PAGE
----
Former Lady Spartans coach speaks out
Former Southern High School girls' basketball coach Monique Fearrington in no uncertain terms said the shot callers there did her wrong.
Southern athletics director Darius Robinson said the program needed to go in another direction, so he replaced Fearrington with Teddy McKoy, who got the team to the third round of the state's 4-A playoffs in 2009.
Fearrington appeared unclear about this new direction for the Lady Spartans.
“When I was hired to coach at Southern, I thought that they were hiring me because they were trying to build a successful women’s basketball program,” Fearrington said. “My first two years were great, and I accomplished a lot with the little that we had.”
Fearrington last season got the Spartans as far as the first round of the 3-A playoffs.
In 2013, Southern moved to the newly created 3-A Big Eight Conference based on lower student enrollment at the school.
In 2012-13, Fearrington in her first season at Southern guided the Lady Spartans to the second round of the 4-A playoffs and was the coach of the year in the PAC-6.
“So when (Robinson) called me on the phone to tell me that he wanted to go in a different direction with the girls' basketball team, I was a little confused,” Fearrington said. “There was no reasoning behind it. At least it wasn’t explained to me.”
Robinson told The Herald-Sun that the girls’ basketball program at Southern needed a coach who has the sort of connections that could get the players on the radars of college coaches.
McKoy coached an Amateur Athletic Union team last season and has led girls' basketball programs at Voyager Academy High School and at Raleigh’s Broughton High School.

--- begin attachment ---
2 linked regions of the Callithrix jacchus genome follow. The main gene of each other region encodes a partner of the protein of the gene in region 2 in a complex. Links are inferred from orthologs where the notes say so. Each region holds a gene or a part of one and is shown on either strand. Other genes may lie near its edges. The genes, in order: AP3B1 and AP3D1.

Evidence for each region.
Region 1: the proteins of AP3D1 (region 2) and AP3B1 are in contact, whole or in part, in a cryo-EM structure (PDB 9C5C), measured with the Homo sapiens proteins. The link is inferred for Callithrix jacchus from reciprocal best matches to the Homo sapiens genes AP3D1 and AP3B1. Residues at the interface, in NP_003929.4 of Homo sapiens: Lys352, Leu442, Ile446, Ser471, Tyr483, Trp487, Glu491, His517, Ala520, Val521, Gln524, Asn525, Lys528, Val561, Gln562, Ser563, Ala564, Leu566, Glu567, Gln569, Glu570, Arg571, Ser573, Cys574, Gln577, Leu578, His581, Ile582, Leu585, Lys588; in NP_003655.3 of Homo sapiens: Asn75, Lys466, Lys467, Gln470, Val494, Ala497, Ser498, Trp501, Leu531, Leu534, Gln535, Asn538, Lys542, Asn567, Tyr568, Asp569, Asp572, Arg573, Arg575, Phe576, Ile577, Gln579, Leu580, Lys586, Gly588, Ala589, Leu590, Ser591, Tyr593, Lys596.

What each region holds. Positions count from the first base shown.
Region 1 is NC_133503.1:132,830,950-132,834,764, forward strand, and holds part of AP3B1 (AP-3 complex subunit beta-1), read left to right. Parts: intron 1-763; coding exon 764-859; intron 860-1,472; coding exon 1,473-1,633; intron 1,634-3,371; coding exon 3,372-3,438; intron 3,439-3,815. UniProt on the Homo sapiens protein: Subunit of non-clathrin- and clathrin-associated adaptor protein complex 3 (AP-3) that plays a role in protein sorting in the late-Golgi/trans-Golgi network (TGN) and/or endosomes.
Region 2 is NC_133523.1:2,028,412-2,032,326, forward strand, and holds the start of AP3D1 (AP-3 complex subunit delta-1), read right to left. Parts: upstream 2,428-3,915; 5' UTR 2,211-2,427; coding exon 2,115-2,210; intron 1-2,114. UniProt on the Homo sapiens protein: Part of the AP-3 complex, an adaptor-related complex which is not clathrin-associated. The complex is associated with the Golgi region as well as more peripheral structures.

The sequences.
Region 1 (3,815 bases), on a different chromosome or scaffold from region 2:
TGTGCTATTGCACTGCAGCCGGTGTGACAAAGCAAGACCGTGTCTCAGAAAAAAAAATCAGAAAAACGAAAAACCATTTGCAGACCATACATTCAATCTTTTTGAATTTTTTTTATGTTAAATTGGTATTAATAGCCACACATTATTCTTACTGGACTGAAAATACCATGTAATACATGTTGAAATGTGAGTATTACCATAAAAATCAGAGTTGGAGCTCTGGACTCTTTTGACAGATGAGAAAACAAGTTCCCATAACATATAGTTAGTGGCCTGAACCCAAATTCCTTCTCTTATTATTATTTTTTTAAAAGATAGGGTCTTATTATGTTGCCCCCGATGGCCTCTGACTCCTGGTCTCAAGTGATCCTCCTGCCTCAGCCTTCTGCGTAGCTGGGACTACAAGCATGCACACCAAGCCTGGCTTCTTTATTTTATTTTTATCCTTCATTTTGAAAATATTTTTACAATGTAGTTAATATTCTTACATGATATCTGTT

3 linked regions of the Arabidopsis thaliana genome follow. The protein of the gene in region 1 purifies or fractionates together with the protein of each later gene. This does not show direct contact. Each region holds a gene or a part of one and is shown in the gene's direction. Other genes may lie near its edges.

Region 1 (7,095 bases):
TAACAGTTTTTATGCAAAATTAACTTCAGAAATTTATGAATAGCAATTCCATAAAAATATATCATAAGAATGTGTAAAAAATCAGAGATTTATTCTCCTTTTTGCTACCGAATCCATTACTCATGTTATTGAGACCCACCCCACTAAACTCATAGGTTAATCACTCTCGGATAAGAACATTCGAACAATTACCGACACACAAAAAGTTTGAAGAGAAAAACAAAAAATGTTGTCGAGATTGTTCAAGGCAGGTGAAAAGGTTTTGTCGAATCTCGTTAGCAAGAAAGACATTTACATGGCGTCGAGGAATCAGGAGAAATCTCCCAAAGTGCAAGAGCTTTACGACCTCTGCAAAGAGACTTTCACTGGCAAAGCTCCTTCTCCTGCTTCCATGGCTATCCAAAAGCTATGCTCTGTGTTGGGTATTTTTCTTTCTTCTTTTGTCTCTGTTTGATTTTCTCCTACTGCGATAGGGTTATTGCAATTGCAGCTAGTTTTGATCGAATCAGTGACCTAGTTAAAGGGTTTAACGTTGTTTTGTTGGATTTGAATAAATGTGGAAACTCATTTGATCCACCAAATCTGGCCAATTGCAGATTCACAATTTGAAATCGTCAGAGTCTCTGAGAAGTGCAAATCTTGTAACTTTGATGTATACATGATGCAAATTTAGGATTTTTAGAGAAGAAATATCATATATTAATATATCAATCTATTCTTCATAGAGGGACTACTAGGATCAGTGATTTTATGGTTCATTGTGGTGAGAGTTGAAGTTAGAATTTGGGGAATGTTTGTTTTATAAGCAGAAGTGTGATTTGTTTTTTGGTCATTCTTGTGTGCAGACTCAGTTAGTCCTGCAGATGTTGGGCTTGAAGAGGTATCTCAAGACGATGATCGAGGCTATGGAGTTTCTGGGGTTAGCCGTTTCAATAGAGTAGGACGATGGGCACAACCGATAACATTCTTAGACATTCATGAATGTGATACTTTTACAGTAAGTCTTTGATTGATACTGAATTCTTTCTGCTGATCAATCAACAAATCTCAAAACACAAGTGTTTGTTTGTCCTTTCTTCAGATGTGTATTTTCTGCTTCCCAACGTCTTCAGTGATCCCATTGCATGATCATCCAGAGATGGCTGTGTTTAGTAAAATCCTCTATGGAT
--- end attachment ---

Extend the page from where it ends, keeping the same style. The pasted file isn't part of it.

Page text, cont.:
Fearrington played at N.C. Central and then had a professional basketball career in France.
Robinson said in McKoy he is getting a coach who will be more visible on campus.
McKoy, a barber, said he'd make his presence felt at Southern as a hall monitor.
Fearrington works at Lakeview School, an alternative program within Durham Public Schools.
Chapel Hill High School girls' basketball coach Sherry Norris taught physical education at Seawell Elementary School in Chapel Hill before retiring in April. Splitting time between campuses didn't keep her Tigers from winning the 3-A championship this past season.
“To tell someone who earned coach-of-the-year (honors) her first year coaching that they are not coaching a team anymore because they are going in a different direction is a cop out,” Fearrington said. “Then I hear that it’s because the new coach that you want has more connections. This is high school — how many connections do you have to have other than being able to communicate with college coaches? All of this is a shock to me, but all I can say is that I thank Southern for the opportunity, and now I’m moving on to bigger ventures.
“Just a note to all the athletic directors out there: You have to treat your coaches the way that you want to be treated. When coaches that work for you are dedicated and loyal, be honest with them and do them right.”